I parked in the old parking garage, and walked through the old building on my way to meet my wife in the new ER. The old building has been stripped of its artwork, and has clearly been out of use for some time. It was heartbreaking to see it. After the doctors saw little Allison — who is fine now, thankfully — I walked back to my truck, retracing my steps in the dusty hallways.
When I got to the elevators to go to the tunnel leading to the parking garage, I had what I can only call a panic attack. I had to visit our old floor. I had to see the floor. I needed to open the door to the room we spent so many days and nights in. I needed to sit in the lobby, looking out the window. I needed photos.
So I ignored the “Do not Enter” signs, and walked to the old tower. Random equipment was stacked in hallways. The playground I used to pass several times a day was gone, it’s blue padding looking out of place without swings above it. The little windowed office with the accounting people was locked shut.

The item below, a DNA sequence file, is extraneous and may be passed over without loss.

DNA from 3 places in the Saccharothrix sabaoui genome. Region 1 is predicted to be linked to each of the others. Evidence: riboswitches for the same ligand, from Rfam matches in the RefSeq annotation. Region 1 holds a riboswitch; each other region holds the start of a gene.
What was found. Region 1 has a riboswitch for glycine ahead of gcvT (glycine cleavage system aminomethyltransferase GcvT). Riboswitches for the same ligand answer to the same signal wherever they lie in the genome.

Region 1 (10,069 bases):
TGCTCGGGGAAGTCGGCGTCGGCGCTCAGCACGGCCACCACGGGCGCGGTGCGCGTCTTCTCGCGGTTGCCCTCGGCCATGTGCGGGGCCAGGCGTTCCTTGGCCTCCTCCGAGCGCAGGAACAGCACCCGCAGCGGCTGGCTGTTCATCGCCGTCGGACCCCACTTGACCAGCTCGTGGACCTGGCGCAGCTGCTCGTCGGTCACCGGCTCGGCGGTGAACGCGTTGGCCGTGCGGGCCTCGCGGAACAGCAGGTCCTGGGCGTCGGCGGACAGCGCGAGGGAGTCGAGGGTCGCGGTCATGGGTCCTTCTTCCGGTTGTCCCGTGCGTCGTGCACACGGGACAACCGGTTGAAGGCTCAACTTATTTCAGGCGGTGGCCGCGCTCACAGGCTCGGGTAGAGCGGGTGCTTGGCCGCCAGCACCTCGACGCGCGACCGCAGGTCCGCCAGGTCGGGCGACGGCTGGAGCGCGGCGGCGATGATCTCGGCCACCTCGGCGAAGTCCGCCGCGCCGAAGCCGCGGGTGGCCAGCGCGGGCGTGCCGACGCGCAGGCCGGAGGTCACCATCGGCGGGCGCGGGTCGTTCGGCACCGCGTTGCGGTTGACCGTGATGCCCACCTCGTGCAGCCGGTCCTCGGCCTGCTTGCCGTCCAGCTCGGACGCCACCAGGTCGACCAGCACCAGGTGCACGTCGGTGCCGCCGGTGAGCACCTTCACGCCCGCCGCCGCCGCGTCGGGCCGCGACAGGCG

I made it to the elevators without seeing another human being. I hit the button, the door to the right opened immediately, with the same squeak that was burned in my brain for so long. I climbed in and pressed the button I’d pressed so many times before. There was still no option to get off on the third floor. The button to the second floor was still shattered, just as it was two years ago. I imagine it’s been that way for years.